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Buffalo’s Maritime Past, Vanished (Part 2 of 3)

Author: Jeff Z. Klein

(A version of this article appeared in the July 9, 2020, edition of Belt magazine, and in the anthology “Best of Belt 2020: Dispatches From the Rust Belt, Vol. III”) | See part I


On August 18, 1852, some 130 immigrant farmers from Norway lay sleeping among their baggage on the bustling wharf in Buffalo, waiting for the ship that would take them to new farmlands in Wisconsin. 

Two months earlier 200 of them had crossed the ocean from Oslo to Quebec City. There they boarded vessels first for Montreal, then Toronto and Queenston, Ontario, just below Niagara Falls, sleeping on wharves, like they were doing now in Buffalo, as they awaited the arrival of their connecting boats. Seventy of the Norwegians ran out of money and could go no further. The rest of them waited for their ship through the night on the dock in Buffalo, the last city in the East. 

It came the next afternoon, a sidewheel steamer called the Atlantic. The ship was doomed (lead image).

The Atlantic left Buffalo overfilled with the Norwegians and as many as 400 other passengers, some 250 crowded onto the outdoor decks. At Erie, Pennsylvania, another 100 passengers jammed aboard before the Atlantic shoved off again into the foggy night. 

Soon after 1 a.m. those sleeping on deck were startled awake by a loud crash — another steamer, the Ogdensburg, had rammed into the Atlantic in the fog somewhere off Long Point, Ontario. One Norwegian farmer, Amund Eidsmoe awoke to see “a large beam fall down upon a Norwegian woman of our company … it crushed several bones and completely tore the head off a little baby that lay at her side.” The Ogdensburg, largely undamaged, inexplicably steamed away as water rushed into the Atlantic’s cabins below deck. A lifeboat was lowered, but it quickly sank, carrying several victims with it. Another Norwegian, Erik Torstad, heard “a pitiful cry” arise from the hundreds still aboard the sinking ship. Torstad clambered to the topmost deck and jumped into the waves as the Atlantic slipped beneath the surface. He made it onto a small lifeboat; others grabbed floating debris. The Ogdensburg returned to pluck survivors from the water.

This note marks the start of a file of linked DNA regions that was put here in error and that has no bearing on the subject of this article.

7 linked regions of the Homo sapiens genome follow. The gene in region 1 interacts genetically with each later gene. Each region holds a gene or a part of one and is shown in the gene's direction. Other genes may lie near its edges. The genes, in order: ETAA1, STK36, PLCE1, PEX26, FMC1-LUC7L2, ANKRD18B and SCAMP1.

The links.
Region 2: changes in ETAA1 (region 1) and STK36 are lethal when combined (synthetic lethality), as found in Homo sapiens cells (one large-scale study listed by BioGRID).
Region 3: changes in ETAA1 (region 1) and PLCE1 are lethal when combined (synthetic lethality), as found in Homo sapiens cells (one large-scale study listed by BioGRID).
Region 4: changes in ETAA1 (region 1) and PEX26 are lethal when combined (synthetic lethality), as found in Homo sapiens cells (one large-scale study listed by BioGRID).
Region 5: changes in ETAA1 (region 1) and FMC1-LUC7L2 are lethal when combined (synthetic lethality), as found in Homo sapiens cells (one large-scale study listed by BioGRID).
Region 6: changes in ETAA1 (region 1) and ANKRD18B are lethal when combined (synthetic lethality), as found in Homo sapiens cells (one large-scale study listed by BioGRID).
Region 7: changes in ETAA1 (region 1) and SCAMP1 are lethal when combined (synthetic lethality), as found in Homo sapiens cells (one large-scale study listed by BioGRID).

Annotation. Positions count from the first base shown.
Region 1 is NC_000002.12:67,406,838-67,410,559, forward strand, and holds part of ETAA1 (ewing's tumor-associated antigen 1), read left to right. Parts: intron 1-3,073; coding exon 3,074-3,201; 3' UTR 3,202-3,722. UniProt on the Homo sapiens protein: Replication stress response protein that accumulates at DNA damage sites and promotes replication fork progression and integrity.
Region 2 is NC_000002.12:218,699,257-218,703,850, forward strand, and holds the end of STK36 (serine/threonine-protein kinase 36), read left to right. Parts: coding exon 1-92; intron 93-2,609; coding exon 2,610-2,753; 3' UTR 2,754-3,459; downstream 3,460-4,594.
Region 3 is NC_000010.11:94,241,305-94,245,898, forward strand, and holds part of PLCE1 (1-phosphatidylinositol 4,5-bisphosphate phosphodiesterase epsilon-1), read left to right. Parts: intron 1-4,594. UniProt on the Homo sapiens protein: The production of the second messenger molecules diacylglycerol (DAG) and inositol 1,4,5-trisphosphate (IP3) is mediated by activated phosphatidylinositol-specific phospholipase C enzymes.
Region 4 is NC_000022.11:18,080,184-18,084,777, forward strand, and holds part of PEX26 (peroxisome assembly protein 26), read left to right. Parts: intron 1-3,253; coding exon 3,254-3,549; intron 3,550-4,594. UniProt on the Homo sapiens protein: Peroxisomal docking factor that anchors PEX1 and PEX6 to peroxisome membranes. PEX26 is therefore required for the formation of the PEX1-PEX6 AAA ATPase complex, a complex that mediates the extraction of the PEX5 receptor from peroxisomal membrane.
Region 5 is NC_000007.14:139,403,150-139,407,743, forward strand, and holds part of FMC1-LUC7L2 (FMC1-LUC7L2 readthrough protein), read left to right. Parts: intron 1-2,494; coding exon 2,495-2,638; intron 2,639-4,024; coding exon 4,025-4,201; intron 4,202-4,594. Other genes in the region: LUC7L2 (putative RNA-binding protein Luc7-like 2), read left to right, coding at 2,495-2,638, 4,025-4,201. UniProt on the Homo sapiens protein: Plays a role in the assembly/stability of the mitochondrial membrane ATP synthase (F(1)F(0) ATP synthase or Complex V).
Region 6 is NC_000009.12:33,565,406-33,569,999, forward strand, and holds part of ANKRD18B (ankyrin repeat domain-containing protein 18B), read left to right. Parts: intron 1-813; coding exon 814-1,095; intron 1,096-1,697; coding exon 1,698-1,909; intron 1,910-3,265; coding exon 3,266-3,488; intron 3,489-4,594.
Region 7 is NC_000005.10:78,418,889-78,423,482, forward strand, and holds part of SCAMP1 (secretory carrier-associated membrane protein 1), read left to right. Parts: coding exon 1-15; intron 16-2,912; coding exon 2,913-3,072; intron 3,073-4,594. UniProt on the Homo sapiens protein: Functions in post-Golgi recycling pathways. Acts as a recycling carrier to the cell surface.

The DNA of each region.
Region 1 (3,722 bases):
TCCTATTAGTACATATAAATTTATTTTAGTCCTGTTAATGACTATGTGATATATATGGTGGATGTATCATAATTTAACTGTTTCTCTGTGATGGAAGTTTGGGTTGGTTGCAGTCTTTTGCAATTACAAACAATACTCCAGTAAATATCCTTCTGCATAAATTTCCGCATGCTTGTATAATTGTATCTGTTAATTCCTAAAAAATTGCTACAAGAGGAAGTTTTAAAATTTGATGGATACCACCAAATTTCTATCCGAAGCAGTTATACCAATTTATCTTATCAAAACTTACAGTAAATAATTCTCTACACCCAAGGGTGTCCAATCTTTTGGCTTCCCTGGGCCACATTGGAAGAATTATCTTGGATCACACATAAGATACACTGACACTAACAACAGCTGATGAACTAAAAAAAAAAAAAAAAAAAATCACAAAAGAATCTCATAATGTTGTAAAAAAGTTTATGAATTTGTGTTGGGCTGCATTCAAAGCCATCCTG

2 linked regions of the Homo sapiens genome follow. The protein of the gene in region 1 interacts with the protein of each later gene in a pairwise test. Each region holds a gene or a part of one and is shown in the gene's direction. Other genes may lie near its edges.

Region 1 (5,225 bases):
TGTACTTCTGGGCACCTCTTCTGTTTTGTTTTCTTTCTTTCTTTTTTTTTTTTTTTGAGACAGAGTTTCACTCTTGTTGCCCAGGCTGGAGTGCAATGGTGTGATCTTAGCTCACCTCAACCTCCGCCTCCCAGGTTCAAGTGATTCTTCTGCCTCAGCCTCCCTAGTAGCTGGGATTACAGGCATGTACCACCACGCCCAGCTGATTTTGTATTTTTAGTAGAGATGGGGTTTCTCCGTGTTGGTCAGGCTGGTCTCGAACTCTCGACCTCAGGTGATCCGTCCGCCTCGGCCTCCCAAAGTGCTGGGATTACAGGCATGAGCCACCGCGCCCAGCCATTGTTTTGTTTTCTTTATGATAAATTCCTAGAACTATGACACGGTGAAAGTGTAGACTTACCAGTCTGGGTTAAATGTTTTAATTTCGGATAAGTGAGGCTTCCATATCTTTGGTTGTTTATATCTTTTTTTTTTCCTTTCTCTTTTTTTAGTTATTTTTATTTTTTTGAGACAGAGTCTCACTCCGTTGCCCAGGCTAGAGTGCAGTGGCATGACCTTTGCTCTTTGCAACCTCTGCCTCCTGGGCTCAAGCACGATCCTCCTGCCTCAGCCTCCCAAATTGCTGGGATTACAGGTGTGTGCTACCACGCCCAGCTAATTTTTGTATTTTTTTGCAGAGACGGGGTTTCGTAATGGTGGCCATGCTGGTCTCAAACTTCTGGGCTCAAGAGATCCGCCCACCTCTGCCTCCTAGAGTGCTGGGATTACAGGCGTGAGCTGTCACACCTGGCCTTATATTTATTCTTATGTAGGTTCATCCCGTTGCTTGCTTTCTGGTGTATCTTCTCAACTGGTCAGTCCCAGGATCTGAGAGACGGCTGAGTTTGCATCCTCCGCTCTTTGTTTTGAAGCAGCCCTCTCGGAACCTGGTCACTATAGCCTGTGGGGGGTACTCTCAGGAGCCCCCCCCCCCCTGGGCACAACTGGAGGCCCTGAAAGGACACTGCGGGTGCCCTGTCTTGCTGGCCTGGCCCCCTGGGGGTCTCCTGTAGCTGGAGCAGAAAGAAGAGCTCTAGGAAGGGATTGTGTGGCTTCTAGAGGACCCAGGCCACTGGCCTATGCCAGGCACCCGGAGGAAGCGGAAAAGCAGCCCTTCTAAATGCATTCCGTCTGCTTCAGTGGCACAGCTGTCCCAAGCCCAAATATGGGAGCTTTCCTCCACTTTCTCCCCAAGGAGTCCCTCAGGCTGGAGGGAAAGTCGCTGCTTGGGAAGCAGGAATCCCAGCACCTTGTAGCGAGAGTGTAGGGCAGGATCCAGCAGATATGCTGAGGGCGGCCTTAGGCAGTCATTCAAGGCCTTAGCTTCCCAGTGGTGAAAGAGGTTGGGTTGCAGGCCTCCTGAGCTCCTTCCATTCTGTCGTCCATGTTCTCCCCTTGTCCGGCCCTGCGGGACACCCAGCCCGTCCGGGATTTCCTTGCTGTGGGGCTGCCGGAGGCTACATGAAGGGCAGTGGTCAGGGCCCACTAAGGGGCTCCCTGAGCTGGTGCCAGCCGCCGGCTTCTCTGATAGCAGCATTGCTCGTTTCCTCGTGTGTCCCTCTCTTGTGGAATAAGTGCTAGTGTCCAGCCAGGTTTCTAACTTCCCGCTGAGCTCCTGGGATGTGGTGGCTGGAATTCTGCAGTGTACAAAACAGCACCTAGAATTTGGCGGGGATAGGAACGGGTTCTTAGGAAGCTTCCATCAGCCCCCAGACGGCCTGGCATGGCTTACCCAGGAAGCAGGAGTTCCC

About 200 survived the wreck of the Atlantic, but no one knows how many died. Estimates vary from 150 to 350, many of them Germans and Irish bound for Michigan, Illinois and Wisconsin, and 68 of the Norwegians. “The misery and the cries of distress which I witnessed and heard that night are indescribable,” Torstad wrote, “and I shall not forget it all as long as I live.” 


Public historians in Buffalo have done a remarkable job over the last 20 years commemorating its history as a 19th- and 20th-century industrial and commercial center. This is particularly true at Canalside, in the nearby grain elevator district and along the Industrial Heritage Trail, a bike and walking path through the disused and abandoned factory lands that brings the city’s bustling, monumental, smoke-filled past to life. Also very well documented are the journeys of the immigrants who wound up in Buffalo between 1840 and 1920 — especially the Irish, Germans, Poles and Italians. 

But the immigrants who boarded Buffalo ships on their way to the Midwest in the 1840s and 1850s, and the hordes of settlers from upstate New York who sailed to the Midwest with them? Not so much. 

“The opening of the interior of the country that happened via people proceeding westward from Buffalo is the part of the story that’s not told,” Gerber said. And, he added, that story is as significant as any in America’s past.

“The larger historical reality that the movement of population and trade west from Buffalo implied for American history was the binding together of the Northern states,” he said. “In some ways that created the basis for the alignment of these states in the Civil War.”